Japanese Patent Application No. 56465/62 describes a process for producing a butter-like food with the flavour of eggs, in which a group of enzymes obtained from fungi is added to egg yolk or whole egg liquid to effect the enzymatic action until it loses its thermosetting properties, inactivating the enzyme, and adding edible oil and a hydrophilic emulsifier to the liquid to emulsify. The group of enzymes may include proteolytic enzymes, a lipase, a lecithin decomposition enzyme, amylases, as well as an enzyme participating in nucleic acid decomposition and an enzyme acting on a flavour precursor. However, in this process, a considerable amount of emulsifier is added to emulsify the product.

U.S. Pat. No. 4,034,124 describes a water and oil emulsion which contains a phospholipo-protein containing material which has been modified by phospholipase A.

SUMMARY OF THE INVENTION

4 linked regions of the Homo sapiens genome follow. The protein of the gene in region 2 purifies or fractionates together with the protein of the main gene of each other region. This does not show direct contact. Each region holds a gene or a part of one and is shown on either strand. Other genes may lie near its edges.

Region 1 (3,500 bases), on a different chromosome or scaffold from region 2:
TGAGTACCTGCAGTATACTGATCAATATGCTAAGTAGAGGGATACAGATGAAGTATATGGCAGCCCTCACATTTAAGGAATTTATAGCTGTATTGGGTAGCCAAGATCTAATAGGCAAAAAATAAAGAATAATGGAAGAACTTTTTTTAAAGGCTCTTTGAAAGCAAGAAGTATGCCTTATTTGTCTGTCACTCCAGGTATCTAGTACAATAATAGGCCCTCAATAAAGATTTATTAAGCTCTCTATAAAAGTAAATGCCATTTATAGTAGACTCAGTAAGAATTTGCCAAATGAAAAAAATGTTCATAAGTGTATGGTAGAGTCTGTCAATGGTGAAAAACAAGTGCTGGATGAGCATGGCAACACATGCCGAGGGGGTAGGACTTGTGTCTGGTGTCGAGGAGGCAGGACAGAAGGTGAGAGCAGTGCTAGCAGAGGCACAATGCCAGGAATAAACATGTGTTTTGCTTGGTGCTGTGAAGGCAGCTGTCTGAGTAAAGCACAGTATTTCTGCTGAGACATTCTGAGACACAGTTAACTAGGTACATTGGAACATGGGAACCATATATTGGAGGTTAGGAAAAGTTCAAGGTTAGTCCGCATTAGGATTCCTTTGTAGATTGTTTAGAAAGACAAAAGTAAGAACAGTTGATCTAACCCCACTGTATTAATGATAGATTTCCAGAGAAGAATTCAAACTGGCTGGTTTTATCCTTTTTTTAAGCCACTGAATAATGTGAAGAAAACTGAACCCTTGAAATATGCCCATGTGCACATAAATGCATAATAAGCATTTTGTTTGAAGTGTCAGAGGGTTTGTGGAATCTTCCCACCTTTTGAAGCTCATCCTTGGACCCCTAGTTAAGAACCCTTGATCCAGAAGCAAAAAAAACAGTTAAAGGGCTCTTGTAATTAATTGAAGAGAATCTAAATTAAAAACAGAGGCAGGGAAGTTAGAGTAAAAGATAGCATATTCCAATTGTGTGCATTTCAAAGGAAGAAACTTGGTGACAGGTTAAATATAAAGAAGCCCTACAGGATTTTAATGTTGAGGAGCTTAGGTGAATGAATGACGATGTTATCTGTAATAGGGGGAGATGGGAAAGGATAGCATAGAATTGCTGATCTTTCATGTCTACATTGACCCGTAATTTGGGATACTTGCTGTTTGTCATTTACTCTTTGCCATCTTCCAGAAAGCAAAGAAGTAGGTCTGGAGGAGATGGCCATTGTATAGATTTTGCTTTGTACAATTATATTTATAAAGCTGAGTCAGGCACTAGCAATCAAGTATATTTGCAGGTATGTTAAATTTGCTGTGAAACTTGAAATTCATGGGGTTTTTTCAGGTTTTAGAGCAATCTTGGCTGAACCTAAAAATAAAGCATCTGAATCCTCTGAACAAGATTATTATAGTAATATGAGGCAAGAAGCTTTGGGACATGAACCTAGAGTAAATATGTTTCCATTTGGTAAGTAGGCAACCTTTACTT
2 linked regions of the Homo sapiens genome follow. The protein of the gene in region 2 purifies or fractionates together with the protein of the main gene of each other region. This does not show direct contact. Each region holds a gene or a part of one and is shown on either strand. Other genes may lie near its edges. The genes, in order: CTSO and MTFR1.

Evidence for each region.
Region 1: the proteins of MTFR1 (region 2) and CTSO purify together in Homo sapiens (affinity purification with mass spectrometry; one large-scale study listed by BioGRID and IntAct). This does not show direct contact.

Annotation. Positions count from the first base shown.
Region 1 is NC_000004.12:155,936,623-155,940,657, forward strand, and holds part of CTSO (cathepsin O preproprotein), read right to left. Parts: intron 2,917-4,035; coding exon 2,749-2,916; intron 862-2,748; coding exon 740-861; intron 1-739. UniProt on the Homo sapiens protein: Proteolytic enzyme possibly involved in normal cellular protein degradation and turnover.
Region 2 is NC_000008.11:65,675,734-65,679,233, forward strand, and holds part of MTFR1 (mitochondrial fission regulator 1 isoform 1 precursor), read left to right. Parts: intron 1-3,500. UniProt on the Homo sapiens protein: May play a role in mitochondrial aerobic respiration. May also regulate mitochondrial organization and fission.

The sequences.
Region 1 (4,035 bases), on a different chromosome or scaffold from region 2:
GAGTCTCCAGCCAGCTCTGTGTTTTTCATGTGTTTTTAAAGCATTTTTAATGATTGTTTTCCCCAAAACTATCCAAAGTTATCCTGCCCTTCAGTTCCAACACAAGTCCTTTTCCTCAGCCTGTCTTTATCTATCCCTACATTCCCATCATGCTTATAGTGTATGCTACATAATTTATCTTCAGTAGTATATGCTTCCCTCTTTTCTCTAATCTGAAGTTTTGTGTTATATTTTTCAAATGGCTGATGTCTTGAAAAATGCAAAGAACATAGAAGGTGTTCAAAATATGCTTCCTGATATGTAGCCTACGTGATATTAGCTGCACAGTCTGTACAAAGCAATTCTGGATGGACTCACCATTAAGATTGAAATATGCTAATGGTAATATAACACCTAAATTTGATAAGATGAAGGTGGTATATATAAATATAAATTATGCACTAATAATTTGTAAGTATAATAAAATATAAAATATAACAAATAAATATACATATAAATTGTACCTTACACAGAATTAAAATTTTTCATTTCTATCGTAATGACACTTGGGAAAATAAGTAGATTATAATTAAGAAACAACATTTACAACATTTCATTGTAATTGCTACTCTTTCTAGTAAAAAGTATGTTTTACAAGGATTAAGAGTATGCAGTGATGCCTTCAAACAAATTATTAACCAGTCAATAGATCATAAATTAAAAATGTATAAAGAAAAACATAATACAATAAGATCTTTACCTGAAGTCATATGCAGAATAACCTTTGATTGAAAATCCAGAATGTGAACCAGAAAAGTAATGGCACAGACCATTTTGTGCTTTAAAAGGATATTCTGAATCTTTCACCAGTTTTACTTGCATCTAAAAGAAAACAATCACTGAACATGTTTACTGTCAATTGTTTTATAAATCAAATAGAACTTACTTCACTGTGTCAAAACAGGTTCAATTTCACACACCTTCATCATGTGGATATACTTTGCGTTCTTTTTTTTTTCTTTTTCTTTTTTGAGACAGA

We have now developed a process for the preparation of 35 emulsifying agents by enzyme modifying a biological material containing a lipid as well as a lipoprotein and/or a protein e.g. egg yolk, which involves treating the biological material with a protease and a lipase to give a product which is a stable emulsifying agent without the addition of a further emulsifier and which imparts superior heat-stability to a water and oil emulsion when compared with the emulsion described in U.S. Pat. No. 4,034,124.

Accordingly, the present invention provides a process for the preparation of an emulsifying agent which comprises treating a biological material containing a lipid, as well as a lipoprotein and/or a protein, with a protease and a lipase, and pasteurising the product.

DETAILED DESCRIPTION OF THE INVENTION